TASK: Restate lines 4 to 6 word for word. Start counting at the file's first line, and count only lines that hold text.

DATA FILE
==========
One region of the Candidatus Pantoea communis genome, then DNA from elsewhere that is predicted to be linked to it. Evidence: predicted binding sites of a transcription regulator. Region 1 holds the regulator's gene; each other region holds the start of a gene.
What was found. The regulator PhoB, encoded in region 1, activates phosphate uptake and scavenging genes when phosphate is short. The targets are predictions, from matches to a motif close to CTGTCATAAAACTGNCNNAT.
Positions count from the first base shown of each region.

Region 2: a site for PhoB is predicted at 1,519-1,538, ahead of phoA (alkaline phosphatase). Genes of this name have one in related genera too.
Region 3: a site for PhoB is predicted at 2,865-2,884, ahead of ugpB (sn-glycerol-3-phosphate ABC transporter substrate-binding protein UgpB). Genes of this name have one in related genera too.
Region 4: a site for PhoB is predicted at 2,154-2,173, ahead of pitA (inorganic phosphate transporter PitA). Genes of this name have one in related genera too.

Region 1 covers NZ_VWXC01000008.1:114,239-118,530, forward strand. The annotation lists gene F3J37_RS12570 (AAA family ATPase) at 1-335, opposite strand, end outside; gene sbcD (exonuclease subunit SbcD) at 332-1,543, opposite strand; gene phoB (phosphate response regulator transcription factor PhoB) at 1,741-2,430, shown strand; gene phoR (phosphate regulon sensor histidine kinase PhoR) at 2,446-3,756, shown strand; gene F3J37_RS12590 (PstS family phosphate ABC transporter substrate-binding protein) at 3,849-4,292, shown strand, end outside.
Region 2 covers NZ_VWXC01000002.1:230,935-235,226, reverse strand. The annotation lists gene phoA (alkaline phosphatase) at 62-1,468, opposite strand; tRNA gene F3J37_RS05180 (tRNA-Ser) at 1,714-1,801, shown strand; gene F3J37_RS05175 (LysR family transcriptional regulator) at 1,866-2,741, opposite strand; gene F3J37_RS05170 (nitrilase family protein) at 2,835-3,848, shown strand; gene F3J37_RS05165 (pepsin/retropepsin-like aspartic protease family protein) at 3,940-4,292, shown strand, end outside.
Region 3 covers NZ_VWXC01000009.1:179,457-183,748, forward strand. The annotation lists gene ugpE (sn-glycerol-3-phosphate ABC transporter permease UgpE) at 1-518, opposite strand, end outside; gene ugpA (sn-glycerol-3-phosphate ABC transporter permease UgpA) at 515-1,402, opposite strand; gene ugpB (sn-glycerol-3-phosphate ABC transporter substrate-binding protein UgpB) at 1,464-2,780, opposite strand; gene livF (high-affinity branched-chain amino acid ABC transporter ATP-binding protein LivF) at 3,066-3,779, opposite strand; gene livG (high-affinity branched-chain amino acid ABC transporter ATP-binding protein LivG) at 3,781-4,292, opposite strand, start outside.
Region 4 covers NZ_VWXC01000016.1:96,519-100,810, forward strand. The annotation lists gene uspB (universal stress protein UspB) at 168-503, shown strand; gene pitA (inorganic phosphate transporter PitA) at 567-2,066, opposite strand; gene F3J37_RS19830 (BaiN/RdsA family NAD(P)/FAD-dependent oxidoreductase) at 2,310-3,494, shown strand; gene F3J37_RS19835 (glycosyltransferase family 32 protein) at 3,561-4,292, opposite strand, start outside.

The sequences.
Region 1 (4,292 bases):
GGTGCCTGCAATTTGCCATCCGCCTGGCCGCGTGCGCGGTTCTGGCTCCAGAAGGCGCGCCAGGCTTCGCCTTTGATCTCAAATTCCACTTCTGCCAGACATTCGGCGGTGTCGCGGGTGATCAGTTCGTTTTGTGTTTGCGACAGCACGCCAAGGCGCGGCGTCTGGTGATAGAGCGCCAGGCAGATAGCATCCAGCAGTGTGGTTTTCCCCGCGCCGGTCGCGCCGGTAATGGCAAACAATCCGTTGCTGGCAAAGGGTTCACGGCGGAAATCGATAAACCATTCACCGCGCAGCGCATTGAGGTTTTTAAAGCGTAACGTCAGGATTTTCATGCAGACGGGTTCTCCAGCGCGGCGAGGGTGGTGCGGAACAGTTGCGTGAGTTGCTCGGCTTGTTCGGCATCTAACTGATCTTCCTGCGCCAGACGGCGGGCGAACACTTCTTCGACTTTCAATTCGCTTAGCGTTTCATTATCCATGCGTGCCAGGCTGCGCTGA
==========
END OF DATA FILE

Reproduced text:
Region 2: a site for PhoB is predicted at 1,519-1,538, ahead of phoA (alkaline phosphatase). Genes of this name have one in related genera too.
Region 3: a site for PhoB is predicted at 2,865-2,884, ahead of ugpB (sn-glycerol-3-phosphate ABC transporter substrate-binding protein UgpB). Genes of this name have one in related genera too.
Region 4: a site for PhoB is predicted at 2,154-2,173, ahead of pitA (inorganic phosphate transporter PitA). Genes of this name have one in related genera too.